While a majority of energy companies are in the process of deploying or developing Internet of Things (IoT)-based solutions in order to boost their efficiency, low internet connectivity rates are preventing them from realizing the full benefits, new research claims.
For a new report titled The Future of IoT in Enterprise – 2017, British satellite communications firm Inmarsat surveyed 100 large energy firms worldwide. Of the respondents, 21 per cent of companies have already fully deployed IoT-based solutions, while 33 per cent have partially deployed them and 82 per cent plan to do so within the next two years.
However, 54 per cent cited connectivity as the main challenge when deploying IoT, as compared with the 35 per cent that put skills at the top of the barriers list and the 27 per cent citing cyber security.
Indeed, 24 per cent of respondents said connectivity issues were threatening to derail their IoT projects before they began.
Chuck Moseley, senior director for energy with Inmarsat Enterprise, said: “High-speed connectivity is critical to a successful and profitable IoT solution, to ensure the collection and transmission of high volumes of valuable data from sensors for analysis.
“Connected sensors can gather vital data in a wide range of applications, offering energy companies an unprecedented opportunity to improve safety, improve operating efficiencies and reduce production costs.”
Companies “can also monitor for downtime, unusual behaviour or even accidental leaks, putting them in a stronger position to take pre-emptive action.
“Energy companies who want to use IoT in this way need to have a constant, uninterrupted stream of data to make informed decisions about their operations,” he added, “but to achieve that you need access to a robust, reliable communications network.”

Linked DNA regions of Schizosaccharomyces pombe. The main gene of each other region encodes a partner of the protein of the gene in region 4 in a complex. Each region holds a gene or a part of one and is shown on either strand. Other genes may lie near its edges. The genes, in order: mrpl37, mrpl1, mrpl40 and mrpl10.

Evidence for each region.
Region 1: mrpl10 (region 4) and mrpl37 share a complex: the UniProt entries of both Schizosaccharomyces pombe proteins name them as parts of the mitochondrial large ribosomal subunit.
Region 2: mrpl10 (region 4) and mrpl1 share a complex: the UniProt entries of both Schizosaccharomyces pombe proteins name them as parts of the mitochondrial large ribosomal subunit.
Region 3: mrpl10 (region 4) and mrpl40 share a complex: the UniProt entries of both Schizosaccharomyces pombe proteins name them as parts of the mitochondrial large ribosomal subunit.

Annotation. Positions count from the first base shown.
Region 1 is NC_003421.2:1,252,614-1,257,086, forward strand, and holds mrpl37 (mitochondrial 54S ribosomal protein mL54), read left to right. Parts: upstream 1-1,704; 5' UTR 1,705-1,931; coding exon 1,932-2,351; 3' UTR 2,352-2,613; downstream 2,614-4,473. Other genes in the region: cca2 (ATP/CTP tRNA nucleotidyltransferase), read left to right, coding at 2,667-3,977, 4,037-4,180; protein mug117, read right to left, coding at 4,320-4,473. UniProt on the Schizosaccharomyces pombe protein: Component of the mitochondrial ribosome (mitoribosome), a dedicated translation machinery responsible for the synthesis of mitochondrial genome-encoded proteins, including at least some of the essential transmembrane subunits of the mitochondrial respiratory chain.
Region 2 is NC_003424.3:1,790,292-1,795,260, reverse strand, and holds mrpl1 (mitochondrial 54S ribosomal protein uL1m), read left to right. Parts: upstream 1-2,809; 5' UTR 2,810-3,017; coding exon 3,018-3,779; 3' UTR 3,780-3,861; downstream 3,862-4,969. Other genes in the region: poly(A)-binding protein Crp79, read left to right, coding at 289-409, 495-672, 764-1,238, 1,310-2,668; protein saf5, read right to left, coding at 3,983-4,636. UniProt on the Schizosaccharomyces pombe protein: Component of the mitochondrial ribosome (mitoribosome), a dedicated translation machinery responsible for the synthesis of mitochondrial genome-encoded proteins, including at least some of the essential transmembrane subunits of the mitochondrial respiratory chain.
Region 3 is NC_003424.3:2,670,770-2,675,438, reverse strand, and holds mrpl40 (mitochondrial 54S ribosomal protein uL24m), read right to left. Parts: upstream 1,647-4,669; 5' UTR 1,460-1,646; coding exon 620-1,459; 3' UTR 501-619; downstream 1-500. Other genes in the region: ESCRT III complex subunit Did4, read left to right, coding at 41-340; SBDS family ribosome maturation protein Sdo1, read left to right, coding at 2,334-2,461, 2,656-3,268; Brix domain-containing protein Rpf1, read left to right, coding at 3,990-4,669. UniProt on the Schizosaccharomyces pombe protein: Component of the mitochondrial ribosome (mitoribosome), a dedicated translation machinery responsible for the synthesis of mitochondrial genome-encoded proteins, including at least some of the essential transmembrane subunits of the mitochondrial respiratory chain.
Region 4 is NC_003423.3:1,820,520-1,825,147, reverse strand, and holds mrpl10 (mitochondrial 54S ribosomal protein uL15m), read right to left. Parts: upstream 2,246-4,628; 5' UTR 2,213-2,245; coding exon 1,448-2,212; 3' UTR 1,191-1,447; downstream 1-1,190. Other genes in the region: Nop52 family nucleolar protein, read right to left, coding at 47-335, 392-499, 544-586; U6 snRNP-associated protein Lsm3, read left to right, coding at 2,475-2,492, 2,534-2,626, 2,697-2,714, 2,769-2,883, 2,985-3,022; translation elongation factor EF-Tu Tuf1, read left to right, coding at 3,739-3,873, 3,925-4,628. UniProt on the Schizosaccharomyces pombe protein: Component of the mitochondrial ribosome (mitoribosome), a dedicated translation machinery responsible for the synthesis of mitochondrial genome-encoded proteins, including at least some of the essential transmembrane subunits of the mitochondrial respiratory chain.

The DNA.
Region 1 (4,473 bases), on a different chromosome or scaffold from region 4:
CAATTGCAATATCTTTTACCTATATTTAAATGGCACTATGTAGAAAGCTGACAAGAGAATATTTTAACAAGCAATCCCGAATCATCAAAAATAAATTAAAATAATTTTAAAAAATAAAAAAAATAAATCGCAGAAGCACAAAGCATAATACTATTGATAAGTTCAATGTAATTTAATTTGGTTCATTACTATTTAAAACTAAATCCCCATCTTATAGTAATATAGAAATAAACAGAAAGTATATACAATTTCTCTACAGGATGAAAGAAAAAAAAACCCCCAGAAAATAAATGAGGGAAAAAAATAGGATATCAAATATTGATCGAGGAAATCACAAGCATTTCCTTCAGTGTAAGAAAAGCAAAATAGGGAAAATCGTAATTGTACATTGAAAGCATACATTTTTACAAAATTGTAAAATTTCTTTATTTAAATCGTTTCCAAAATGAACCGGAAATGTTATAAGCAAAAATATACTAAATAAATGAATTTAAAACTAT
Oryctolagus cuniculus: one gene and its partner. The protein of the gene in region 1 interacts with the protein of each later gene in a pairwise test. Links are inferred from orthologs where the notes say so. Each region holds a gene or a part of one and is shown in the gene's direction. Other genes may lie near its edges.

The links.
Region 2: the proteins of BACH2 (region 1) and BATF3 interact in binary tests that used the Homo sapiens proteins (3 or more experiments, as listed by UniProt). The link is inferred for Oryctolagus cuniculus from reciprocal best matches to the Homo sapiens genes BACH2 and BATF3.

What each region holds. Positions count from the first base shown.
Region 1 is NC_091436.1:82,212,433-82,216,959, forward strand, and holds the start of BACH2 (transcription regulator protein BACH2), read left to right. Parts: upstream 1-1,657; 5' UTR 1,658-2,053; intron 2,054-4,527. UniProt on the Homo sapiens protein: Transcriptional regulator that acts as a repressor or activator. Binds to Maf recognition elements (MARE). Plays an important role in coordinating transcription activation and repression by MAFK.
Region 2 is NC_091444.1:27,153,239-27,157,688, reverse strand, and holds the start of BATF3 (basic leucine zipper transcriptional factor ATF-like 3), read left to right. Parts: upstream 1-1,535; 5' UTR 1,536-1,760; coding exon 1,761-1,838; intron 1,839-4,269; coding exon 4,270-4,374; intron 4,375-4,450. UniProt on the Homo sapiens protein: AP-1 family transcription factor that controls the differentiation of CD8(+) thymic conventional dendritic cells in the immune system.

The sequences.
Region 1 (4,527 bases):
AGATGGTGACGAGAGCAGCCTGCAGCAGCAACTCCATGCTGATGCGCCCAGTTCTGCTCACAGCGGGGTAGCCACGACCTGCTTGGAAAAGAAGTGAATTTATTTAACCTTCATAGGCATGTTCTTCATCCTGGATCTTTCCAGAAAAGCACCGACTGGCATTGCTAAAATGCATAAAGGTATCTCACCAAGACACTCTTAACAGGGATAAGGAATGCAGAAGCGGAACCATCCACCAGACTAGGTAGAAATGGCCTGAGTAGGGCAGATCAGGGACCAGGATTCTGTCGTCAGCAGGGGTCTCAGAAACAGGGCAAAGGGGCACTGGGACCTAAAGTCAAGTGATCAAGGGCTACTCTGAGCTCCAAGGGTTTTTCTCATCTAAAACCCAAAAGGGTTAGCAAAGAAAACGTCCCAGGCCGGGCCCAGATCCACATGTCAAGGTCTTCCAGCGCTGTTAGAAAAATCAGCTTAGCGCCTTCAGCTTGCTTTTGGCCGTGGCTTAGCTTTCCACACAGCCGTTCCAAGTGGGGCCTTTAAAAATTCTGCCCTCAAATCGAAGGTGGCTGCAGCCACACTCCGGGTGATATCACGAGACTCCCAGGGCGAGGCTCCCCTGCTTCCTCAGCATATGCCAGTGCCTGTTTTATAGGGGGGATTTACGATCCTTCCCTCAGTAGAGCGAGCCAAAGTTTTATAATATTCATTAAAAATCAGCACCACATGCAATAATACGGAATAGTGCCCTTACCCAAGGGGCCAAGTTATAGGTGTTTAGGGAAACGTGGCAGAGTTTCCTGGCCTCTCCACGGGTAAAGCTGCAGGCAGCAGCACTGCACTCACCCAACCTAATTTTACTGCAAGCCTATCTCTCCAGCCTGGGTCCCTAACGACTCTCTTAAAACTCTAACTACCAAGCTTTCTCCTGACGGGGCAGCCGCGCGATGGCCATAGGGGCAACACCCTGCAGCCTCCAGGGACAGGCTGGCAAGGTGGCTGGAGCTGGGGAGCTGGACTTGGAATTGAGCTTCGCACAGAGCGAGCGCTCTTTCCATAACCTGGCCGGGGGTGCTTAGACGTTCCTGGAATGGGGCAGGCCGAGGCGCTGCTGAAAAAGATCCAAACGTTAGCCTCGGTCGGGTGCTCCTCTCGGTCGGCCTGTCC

Of the IoT solutions already in place, around 75 per cent of respondents said their firm had deployed energy consumption monitoring tools, 65 per cent had switched to smart monitoring of asset levels, just under 50 per cent had deployed business process automation, and 13 per cent now use smart security management.
In terms of cybersecurity, 75 per cent of respondents agreed that they needed to improve their process to protect against attacks and 59 per cent believed their company could be doing more, while 53 per cent said they will need to rethink their approach to data security and make significant investments to meet IoT security requirements.
However, 47 per cent of firms said they currently lack the skills necessary to implement IoT solutions and 43 per cent said they plan to use an external provider where possible. In addition, 22 per cent did not believe their board understands IoT and thus would limit their potential to take cyber security measures.